2. ^ Reed, B. Cameron (2003), "Catalog of Galactic OB Stars", The Astronomical Journal, 125 (5): 2531–2533, Bibcode:2003AJ....125.2531R, doi:10.1086/374771. 
  3. ^ Holberg, J. B.; Oswalt, T. D.; Sion, E. M.; Barstow, M. A.; Burleigh, M. R. (2013). "Where are all the Sirius-like binary systems?". Monthly Notices of the Royal Astronomical Society. 435 (3): 2077. arXiv:1307.8047free to read. Bibcode:2013MNRAS.435.2077H. doi:10.1093/mnras/stt1433. 
  4. ^ a b Hamdy, M. A.; Abo Elazm, M. S.; Saad, S. M. (1993). "A catalogue of spectral classification and photometric data of B-type stars". Astrophysics and Space Science. 203: 53. Bibcode:1993Ap&SS.203...53H. doi:10.1007/BF00659414. 
  5. ^ a b c d e f g h i j Handler, G.; Schwarzenberg-Czerny, A. (2013). "Time-resolved multicolour photometry of bright B-type variable stars in Scorpius". Astronomy & Astrophysics. 557: A1. arXiv:1307.2733free to read. Bibcode:2013A&A...557A...1H. doi:10.1051/0004-6361/201321886. 
  6. ^ Gontcharov, G. A. (2006). "Pulkovo Compilation of Radial Velocities for 35 495 Hipparcos stars in a common system". Astronomy Letters. 32 (11): 759. Bibcode:2006AstL...32..759G. doi:10.1134/S1063773706110065. 
  7. ^ Balona, L. A.; Feast, M. W. (1975). "The luminosities of the beta Canis Majoris variables, the zero age main sequence and the distance of the Sco-Cen association". Monthly Notices of the Royal Astronomical Society. 172: 191. Bibcode:1975MNRAS.172..191B. doi:10.1093/mnras/172.1.191. 
  8. ^ a b c Uytterhoeven, K.; Willems, B.; Lefever, K.; Aerts, C.; Telting, J. H.; Kolb, U. (2004). "Interpretation of the variability of the β Cephei star λ Scorpii". Astronomy and Astrophysics. 427 (2): 581–592. Bibcode:2004A&A...427..581U. doi:10.1051/0004-6361:20041223.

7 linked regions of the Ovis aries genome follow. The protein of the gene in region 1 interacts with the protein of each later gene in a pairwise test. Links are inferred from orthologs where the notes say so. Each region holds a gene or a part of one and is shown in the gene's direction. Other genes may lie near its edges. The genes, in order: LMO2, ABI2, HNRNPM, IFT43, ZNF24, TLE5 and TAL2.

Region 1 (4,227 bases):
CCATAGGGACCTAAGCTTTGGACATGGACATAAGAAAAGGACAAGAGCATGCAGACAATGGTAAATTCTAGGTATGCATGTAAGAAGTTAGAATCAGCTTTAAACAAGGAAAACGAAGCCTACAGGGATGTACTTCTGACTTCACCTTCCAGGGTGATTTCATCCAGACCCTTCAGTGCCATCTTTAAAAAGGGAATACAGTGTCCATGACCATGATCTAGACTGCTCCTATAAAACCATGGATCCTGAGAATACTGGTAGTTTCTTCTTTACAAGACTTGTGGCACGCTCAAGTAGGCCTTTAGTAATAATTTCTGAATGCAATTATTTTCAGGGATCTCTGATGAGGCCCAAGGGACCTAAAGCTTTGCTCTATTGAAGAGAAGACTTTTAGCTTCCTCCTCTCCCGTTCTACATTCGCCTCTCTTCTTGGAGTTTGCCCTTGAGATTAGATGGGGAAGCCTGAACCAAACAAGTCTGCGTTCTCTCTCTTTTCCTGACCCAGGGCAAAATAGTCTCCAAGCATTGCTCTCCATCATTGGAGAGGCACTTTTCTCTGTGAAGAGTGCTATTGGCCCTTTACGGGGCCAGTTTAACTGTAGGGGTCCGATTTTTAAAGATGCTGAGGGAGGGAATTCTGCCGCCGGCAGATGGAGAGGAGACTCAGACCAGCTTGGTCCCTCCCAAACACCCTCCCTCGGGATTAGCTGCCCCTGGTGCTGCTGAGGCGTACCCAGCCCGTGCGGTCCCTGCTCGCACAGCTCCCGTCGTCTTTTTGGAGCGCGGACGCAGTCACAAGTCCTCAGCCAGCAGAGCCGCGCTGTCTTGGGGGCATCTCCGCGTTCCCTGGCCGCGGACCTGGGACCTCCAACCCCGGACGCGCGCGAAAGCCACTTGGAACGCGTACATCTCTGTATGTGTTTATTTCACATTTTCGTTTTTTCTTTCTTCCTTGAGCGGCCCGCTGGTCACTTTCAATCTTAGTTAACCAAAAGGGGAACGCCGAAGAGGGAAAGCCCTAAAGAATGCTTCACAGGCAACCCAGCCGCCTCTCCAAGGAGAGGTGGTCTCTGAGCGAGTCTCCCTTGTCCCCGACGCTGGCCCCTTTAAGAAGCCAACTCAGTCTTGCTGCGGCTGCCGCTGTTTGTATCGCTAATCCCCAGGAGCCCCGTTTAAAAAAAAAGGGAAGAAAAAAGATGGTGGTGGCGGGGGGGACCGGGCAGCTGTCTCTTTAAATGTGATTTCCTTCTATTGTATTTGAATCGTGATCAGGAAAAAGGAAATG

9. ^ Tango, W. J.; Davis, J.; Ireland, M. J.; Aerts, C.; Uytterhoeven, K.; Jacob, A. P.; Mendez, A.; North, J. R.; Seneta, E. B.; Tuthill, P. G. (2006). "Orbital elements, masses and distance of λ Scorpii a and B determined with the Sydney University Stellar Interferometer and high-resolution spectroscopy". Monthly Notices of the Royal Astronomical Society. 370 (2): 884. arXiv:astro-ph/0605311free to read. Bibcode:2006MNRAS.370..884T. doi:10.1111/j.1365-2966.2006.10526.x. 
  10. ^ Rogers, J. H. (February 1998). "Origins of the ancient constellations: I. The Mesopotamian traditions". Journal of the British Astronomical Association, no.1. 108: 9–28. Bibcode:1998JBAA..108....9R. 
  11. ^ p. 1678, Burnham's Celestial Handbook: An Observer's Guide to the Universe Beyond the Solar System, Volume 3, Robert Burnham, New York, Dover Publication, Inc, 1978.
  12. ^ Hamacher, Duane W.; Frew, David J. (2010). "An Aboriginal Australian Record of the Great Eruption of Eta Carinae". Journal of Astronomical History and Heritage. 13 (3): 220–34. arXiv:1010.4610free to read. Bibcode:2010JAHH...13..220H. 
  13. ^ Stanbridge, William Edward (1857). "On the astronomy and mythology of the Aborigines of Victoria". Proceedings of the Philosophical Institute of Victoria. 2: 137. Bibcode:1857PPIVT...2..137S. 

Coordinates: Sky map 17h 33m 36.520s, −37° 06′ 13.76″